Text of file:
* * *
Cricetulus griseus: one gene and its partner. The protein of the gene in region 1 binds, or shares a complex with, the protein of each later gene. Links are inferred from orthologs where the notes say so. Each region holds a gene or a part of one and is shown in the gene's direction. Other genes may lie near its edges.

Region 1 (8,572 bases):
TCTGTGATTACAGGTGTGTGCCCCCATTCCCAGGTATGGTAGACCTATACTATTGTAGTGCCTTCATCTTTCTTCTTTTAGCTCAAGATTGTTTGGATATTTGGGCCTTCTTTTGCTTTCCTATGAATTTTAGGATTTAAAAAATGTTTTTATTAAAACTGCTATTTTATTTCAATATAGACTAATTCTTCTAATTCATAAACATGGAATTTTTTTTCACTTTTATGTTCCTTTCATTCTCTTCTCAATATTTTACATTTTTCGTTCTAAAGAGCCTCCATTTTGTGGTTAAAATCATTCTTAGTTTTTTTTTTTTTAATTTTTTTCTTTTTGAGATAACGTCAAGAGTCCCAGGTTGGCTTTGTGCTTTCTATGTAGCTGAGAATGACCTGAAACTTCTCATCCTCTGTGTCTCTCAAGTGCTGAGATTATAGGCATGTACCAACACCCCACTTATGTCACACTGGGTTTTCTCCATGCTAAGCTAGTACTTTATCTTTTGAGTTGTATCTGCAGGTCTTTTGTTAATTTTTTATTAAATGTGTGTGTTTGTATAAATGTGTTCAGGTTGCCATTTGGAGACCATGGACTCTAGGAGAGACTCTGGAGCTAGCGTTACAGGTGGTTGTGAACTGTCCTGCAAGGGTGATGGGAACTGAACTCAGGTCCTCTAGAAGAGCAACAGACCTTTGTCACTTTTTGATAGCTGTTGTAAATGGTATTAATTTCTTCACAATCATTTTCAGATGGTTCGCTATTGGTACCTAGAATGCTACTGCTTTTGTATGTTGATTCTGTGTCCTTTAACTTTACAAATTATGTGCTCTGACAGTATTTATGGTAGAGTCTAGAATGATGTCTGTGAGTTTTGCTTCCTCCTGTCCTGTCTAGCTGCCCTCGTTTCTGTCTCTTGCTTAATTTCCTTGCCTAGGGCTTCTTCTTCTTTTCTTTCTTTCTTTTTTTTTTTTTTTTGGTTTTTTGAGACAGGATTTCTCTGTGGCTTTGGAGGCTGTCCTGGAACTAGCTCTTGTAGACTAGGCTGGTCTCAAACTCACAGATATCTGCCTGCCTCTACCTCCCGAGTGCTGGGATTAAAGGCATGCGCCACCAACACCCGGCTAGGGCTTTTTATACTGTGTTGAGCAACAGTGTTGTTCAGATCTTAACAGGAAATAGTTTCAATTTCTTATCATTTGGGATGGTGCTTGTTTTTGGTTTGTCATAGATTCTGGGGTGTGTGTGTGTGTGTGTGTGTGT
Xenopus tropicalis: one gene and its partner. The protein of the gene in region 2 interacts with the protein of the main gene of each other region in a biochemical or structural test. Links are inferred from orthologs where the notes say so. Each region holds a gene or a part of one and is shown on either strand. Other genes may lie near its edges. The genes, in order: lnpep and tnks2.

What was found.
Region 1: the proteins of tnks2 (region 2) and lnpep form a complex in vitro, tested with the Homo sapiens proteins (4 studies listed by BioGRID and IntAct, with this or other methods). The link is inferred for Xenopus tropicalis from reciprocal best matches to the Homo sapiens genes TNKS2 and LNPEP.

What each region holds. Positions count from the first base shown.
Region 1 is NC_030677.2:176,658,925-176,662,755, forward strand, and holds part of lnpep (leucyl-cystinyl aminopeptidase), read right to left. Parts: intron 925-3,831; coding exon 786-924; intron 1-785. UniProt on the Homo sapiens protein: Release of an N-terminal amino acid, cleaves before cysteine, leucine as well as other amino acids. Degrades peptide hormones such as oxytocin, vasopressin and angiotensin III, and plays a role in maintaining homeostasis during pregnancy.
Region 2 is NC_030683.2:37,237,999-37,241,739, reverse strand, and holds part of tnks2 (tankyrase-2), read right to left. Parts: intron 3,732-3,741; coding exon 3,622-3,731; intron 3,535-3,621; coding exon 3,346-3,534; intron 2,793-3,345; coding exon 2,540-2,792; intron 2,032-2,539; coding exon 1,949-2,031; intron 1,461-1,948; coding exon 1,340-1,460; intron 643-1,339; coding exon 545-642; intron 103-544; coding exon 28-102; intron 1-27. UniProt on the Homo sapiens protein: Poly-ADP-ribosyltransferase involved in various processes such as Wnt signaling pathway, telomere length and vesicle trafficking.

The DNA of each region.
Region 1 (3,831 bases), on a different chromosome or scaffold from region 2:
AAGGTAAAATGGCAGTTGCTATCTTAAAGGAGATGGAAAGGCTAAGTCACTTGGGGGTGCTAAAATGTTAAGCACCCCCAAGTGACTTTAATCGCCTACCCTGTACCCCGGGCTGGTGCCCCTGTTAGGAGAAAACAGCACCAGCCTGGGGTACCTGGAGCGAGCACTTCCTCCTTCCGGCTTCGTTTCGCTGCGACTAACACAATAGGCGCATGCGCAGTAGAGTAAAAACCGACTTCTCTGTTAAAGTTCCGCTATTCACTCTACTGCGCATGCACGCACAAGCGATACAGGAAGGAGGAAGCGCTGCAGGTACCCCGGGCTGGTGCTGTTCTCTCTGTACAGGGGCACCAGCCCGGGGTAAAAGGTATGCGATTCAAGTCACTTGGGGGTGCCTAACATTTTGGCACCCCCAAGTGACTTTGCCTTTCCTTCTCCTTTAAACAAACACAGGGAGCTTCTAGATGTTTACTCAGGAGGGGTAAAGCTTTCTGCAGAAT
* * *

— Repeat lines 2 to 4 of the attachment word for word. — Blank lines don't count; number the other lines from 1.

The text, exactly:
Region 1 (8,572 bases):
TCTGTGATTACAGGTGTGTGCCCCCATTCCCAGGTATGGTAGACCTATACTATTGTAGTGCCTTCATCTTTCTTCTTTTAGCTCAAGATTGTTTGGATATTTGGGCCTTCTTTTGCTTTCCTATGAATTTTAGGATTTAAAAAATGTTTTTATTAAAACTGCTATTTTATTTCAATATAGACTAATTCTTCTAATTCATAAACATGGAATTTTTTTTCACTTTTATGTTCCTTTCATTCTCTTCTCAATATTTTACATTTTTCGTTCTAAAGAGCCTCCATTTTGTGGTTAAAATCATTCTTAGTTTTTTTTTTTTTAATTTTTTTCTTTTTGAGATAACGTCAAGAGTCCCAGGTTGGCTTTGTGCTTTCTATGTAGCTGAGAATGACCTGAAACTTCTCATCCTCTGTGTCTCTCAAGTGCTGAGATTATAGGCATGTACCAACACCCCACTTATGTCACACTGGGTTTTCTCCATGCTAAGCTAGTACTTTATCTTTTGAGTTGTATCTGCAGGTCTTTTGTTAATTTTTTATTAAATGTGTGTGTTTGTATAAATGTGTTCAGGTTGCCATTTGGAGACCATGGACTCTAGGAGAGACTCTGGAGCTAGCGTTACAGGTGGTTGTGAACTGTCCTGCAAGGGTGATGGGAACTGAACTCAGGTCCTCTAGAAGAGCAACAGACCTTTGTCACTTTTTGATAGCTGTTGTAAATGGTATTAATTTCTTCACAATCATTTTCAGATGGTTCGCTATTGGTACCTAGAATGCTACTGCTTTTGTATGTTGATTCTGTGTCCTTTAACTTTACAAATTATGTGCTCTGACAGTATTTATGGTAGAGTCTAGAATGATGTCTGTGAGTTTTGCTTCCTCCTGTCCTGTCTAGCTGCCCTCGTTTCTGTCTCTTGCTTAATTTCCTTGCCTAGGGCTTCTTCTTCTTTTCTTTCTTTCTTTTTTTTTTTTTTTTGGTTTTTTGAGACAGGATTTCTCTGTGGCTTTGGAGGCTGTCCTGGAACTAGCTCTTGTAGACTAGGCTGGTCTCAAACTCACAGATATCTGCCTGCCTCTACCTCCCGAGTGCTGGGATTAAAGGCATGCGCCACCAACACCCGGCTAGGGCTTTTTATACTGTGTTGAGCAACAGTGTTGTTCAGATCTTAACAGGAAATAGTTTCAATTTCTTATCATTTGGGATGGTGCTTGTTTTTGGTTTGTCATAGATTCTGGGGTGTGTGTGTGTGTGTGTGTGTGT
Xenopus tropicalis: one gene and its partner. The protein of the gene in region 2 interacts with the protein of the main gene of each other region in a biochemical or structural test. Links are inferred from orthologs where the notes say so. Each region holds a gene or a part of one and is shown on either strand. Other genes may lie near its edges. The genes, in order: lnpep and tnks2.